Australia has became one of the last advanced economies to introduce a paid parental leave scheme after Parliament passed historic legislation giving mums or dads 4 months of financial support to spend time with their newborns.
Nanjing Night Net

Parents will be able to apply for the 18 weeks’ leave, paid at the minimum wage of $570 a week, within months and begin taking the time off from January 1.

Families Minister Jenny Macklin described it as a historic day and a big win for families.

”Parents will get more support to stay home with a new baby, and children will get the best start in life. Businesses will also retain more skilled workers,” she said.

”It is especially important for those casual workers, seasonal workers, part-time workers, those contract and self-employed workers, many, many of whom have never had access to paid parental leave,” she said.

About 148,000 families are expected to qualify for the scheme that also requires employers to top it up with any program they already have in place.

It is available to a child’s primary care giver, either mother or father, and can be taken at any point in the first year after birth or adoption. To be eligible, the parent must have worked at least one day a week for 10 of the 13 months before the birth or adoption, and must earn less than $150,000 a year.

Parents can choose between the leave and the $5185 baby bonus. The Government estimates 85 per cent of families will be better off with the leave, receiving on average $2000 more after tax and family assistance are taken into account.

National Foundation for Australian Women spokeswoman Marie Coleman said it was a great day.

”This is something we have worked for for so long, and it is of such importance to women, particularly but not only all those women who work on low-paid jobs on a casual or part-time basis without any entitlements it is going to make a huge difference to them,” she said.

She said this scheme was a beginning and Australia needed to improve it over time.

”We think over time and as the economy can afford it, we have got to move to 26 weeks. We have to move to income replacement, and we have got to make sure that we have superannuation built in. Those are the three key bits,” she said.

”You do those as you can. I think once the scheme has been running for a year, or two years, small business will discover that the sky won’t fall in.”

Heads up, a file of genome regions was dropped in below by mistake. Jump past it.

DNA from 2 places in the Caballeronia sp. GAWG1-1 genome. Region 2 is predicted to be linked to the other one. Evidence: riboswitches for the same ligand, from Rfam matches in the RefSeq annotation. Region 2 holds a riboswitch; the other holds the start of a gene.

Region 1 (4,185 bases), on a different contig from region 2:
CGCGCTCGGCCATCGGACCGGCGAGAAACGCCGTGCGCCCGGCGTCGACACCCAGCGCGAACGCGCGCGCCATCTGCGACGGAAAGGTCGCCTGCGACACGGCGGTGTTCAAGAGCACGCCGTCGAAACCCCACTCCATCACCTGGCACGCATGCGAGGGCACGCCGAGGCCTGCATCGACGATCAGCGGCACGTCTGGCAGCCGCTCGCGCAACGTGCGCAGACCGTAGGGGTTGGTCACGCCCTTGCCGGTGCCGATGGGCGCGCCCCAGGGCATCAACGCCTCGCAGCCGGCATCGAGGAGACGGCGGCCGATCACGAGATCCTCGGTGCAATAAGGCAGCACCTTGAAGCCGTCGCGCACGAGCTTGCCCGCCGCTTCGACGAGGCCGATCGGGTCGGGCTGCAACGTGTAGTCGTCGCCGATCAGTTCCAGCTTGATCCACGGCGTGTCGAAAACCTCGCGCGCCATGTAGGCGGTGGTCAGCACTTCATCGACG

Federal Sex Discrimination Commissioner Elizabeth Broderick said it was also a historic day for fathers, noting that the leave could be shared between parents.

”The paid parental leave scheme is about mums and dads,” she said.

She said 18 weeks was a good start, but the scheme should be extended to six months with extra leave for fathers: ”Until you isolate a component just for dads on a use it or lose it basis, most dads won’t take any of the leave.”

Ms Broderick was also concerned that the scheme did not include superannuation.

Ms Macklin encouraged businesses to build on the Government scheme, and effectively top it up.

”When you put together existing paid parental leave schemes, add the Government’s 18 weeks and the leave that many parents save up for when they have their babies, it will be the case that for many, many parents they will have six months’ leave.”

Unions and business groups also welcomed the new laws.

Australian Industry Group chief executive Heather Ridout said it was a hard-won and important reform.

”There will be compliance costs for business, which are always onerous. However the reform is one which we are confident will prove to be beneficial for Australia,” she said.

The Australian Chamber of Commerce and Industry chief executive Peter Anderson was disappointed Opposition amendments that would have meant the Government administered the payments, instead of businesses, were not enforced.

The Opposition won support for this change in the Senate yesterday morning, causing the legislation to bounce back and forth between the two chambers through the day until the upper house said it would accept the unamended laws in the late afternoon.

Liberal senator Mitch Fifield said while the scheme was flawed, the Coalition was not prepared to force the issue and hold its progress up any further.

”The Opposition has been very reasonable. We haven’t sought to obstruct, we haven’t sought to delay, we haven’t sought to imperil this legislation.”

The Opposition is promising a more generous scheme, which will last six months, replace income up to $75,000 over that time and include superannuation. with AAP